Music has a tremendous impact on our mood. Listening to a sad song can trigger the blues or bring up feelings of melancholy. Hearing an old favorite song from childhood can bring back memories you had long forgotten or stashed away in a remote corner of your mind. Some songs can make you angry. It may just be the frequency of the beat, or it may be the lyrics, or it could be that the song reminds you of a person who's treated you poorly in the past. At the same time, a happy song can pull you out of the slumps and turn your mood around!
Sometimes, we want to feel sadness or anger or melancholy. On a rainy day, there may be nothing more nourishing than putting on your favorite ballad and curling up with a hot cup of tea. Maybe you have a song that reminds you of your deceased mother or an old love. At times, it can be very healing to encourage the feelings of sadness. Listening to sad music over and over again, day after day, would only serve to keep us stuck in our grief, but, at times, we need to feel our sadness. Sadness is not a 'bad' thing. Sadness is just as valid an emotion as happiness, and, in order to have the complete human experience, it is important that we allow ourselves to feel and express the whole range of emotions.
Unfortunately, we too often repress our feelings, because we were taught as kids that it wasn't acceptable to let the world see how we really felt. Stop crying. Stop whining. Don't be so dramatic! Swallow your anger and move on. Big boys/girls don't cry. Get over it already! You are much too sensitive. ...and so on. Do any of these sound familiar?
Music is a wonderful way to help us release our emotions, rather than repressing them. If you are feeling angry with someone, there may be no better way of releasing that anger than blasting an angry song and singing along to it at the top of your lungs! Do it in your car with your windows rolled up, or put on your iPod and sing along as you vigorously scrub your bathtub or floors, or take your music outside with you on a run or a fast-paced walk.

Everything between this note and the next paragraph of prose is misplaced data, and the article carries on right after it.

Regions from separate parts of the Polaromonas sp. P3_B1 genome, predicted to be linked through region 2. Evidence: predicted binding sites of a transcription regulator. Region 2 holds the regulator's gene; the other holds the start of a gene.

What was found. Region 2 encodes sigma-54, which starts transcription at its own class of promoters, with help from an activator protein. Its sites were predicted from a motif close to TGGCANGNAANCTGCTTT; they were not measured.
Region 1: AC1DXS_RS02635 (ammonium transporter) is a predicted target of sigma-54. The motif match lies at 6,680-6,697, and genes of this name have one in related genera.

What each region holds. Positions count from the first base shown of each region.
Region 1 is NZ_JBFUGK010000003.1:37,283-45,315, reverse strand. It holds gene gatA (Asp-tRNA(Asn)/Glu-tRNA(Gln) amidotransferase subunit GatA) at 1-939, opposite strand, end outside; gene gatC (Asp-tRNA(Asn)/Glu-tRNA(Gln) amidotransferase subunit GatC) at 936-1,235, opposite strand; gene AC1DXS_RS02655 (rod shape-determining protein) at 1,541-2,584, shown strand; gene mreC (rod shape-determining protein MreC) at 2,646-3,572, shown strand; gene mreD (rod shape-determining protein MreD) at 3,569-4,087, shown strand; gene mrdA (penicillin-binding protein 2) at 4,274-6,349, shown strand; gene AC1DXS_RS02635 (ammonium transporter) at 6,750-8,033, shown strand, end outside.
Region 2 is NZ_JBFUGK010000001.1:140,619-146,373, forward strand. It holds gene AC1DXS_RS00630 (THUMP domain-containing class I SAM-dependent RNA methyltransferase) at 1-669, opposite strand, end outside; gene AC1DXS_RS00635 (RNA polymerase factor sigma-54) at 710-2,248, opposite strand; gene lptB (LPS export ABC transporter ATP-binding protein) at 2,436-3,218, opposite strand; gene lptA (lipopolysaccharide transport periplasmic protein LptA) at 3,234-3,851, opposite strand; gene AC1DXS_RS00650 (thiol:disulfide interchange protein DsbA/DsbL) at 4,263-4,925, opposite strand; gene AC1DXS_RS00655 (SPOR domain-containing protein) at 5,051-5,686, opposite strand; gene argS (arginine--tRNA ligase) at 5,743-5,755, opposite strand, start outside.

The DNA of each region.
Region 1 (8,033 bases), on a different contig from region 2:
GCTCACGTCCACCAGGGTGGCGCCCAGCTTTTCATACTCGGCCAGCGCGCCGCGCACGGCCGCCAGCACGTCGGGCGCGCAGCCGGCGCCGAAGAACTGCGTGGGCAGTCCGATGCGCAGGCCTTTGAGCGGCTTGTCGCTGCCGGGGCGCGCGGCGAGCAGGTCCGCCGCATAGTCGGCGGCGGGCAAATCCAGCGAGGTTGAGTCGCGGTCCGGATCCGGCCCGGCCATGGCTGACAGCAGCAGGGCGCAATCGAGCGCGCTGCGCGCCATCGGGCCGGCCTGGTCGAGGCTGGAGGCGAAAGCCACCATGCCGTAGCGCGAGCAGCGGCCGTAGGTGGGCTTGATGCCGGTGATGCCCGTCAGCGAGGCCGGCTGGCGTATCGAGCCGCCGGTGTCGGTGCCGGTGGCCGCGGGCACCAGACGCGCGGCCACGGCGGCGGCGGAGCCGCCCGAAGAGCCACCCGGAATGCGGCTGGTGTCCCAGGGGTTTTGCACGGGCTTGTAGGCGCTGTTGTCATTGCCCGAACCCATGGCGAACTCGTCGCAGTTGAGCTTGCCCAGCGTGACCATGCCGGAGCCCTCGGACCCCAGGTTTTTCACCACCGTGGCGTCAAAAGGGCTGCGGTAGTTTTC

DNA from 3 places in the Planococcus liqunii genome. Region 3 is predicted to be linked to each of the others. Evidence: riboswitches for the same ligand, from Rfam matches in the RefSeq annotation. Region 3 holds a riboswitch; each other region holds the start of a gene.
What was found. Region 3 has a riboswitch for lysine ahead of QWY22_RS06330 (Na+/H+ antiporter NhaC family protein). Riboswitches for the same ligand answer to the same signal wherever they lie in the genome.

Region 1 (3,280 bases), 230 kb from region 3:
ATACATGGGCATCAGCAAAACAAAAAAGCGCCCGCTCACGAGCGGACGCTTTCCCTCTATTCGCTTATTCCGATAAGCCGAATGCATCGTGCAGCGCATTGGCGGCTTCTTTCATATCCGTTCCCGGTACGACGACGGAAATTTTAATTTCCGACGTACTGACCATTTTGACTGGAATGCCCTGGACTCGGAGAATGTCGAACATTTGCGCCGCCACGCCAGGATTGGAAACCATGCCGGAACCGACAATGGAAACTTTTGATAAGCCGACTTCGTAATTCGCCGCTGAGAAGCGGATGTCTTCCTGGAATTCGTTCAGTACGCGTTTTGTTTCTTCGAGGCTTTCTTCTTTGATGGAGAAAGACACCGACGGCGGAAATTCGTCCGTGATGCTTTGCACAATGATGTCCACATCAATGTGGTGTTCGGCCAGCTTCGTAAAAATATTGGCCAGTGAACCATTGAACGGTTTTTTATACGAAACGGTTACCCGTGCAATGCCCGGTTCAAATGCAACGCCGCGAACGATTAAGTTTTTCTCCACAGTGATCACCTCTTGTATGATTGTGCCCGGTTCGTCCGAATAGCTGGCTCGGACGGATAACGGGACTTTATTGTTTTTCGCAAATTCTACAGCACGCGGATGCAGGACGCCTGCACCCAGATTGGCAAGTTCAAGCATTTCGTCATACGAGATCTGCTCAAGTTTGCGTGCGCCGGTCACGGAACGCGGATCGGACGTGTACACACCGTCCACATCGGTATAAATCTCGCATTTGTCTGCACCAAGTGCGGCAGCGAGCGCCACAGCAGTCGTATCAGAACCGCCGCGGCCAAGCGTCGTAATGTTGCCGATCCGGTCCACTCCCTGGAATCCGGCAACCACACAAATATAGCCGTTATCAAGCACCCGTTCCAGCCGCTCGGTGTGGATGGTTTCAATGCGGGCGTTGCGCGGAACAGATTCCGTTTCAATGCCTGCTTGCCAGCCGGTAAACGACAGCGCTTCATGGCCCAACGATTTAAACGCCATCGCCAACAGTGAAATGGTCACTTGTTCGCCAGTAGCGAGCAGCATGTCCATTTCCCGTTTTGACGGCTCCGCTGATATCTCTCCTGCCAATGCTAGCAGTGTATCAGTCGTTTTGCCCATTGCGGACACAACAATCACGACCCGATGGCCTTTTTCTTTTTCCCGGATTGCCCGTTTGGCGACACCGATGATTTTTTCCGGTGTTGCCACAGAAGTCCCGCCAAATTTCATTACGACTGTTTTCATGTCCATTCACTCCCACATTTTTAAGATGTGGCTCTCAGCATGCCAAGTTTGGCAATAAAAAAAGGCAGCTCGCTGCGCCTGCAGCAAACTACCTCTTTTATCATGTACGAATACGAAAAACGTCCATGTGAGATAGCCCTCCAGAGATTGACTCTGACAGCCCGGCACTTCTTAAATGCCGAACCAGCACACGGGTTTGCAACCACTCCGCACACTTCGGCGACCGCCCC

One of my favorite sad albums is Tori Amos' Little Earthquakes. It brings back memories of the confusing days of adolescence, trying to figure out who I was and what I wanted from life, and it reminds me of a dear, dear friend who took his life at age 17. Tori Amos' music, for me, brings up feelings of deep melancholy and longing. There are days when it feels strangely good to listen to her music. A 'good kind of pain.' In a way, allowing these emotions makes me feel alive and deeply human.
When I was a teen, I listened to sad music a lot. I read sad poetry and listened to sad music. I felt overall very sad, and I sought out experiences that reinforced this feeling of sadness. As I have grown older, however, I've realized that life was too short to spend so much of my time being sad! Now, every once in a while, I will indulge in the sad, but oddly comforting state of mind Tori's music induces for me. And it is good. But, on a daily basis, I choose to expose myself to people, music, books, and experiences that boost my happiness level! I read books that uplift and inspire me, I gravitate towards people who are motivated, enthusiastic, and happy, and, more often than not, I play tunes that are upbeat and lift my spirits!
My favorite song these days is a song called I'm Yours by Jason Mraz. I've been lucky enough to wake up to this song playing on my radio alarm clock several times in the past couple of weeks, and, instead of pulling the covers over my head with a groan while hitting the snooze button, I woke up smiling and excited to start my day. For the rest of the day, I found myself in an exceptionally good mood! Now, whenever I need a little energy boost, I play Jason Mraz' song and sing along and snap my fingers along to it, and it inevitably makes me smile! Try it for yourself sometime, or pick a song that makes you happy, and listen to it whenever you start to feel overwhelmed, anxious, irritated, sad, or just plain tired!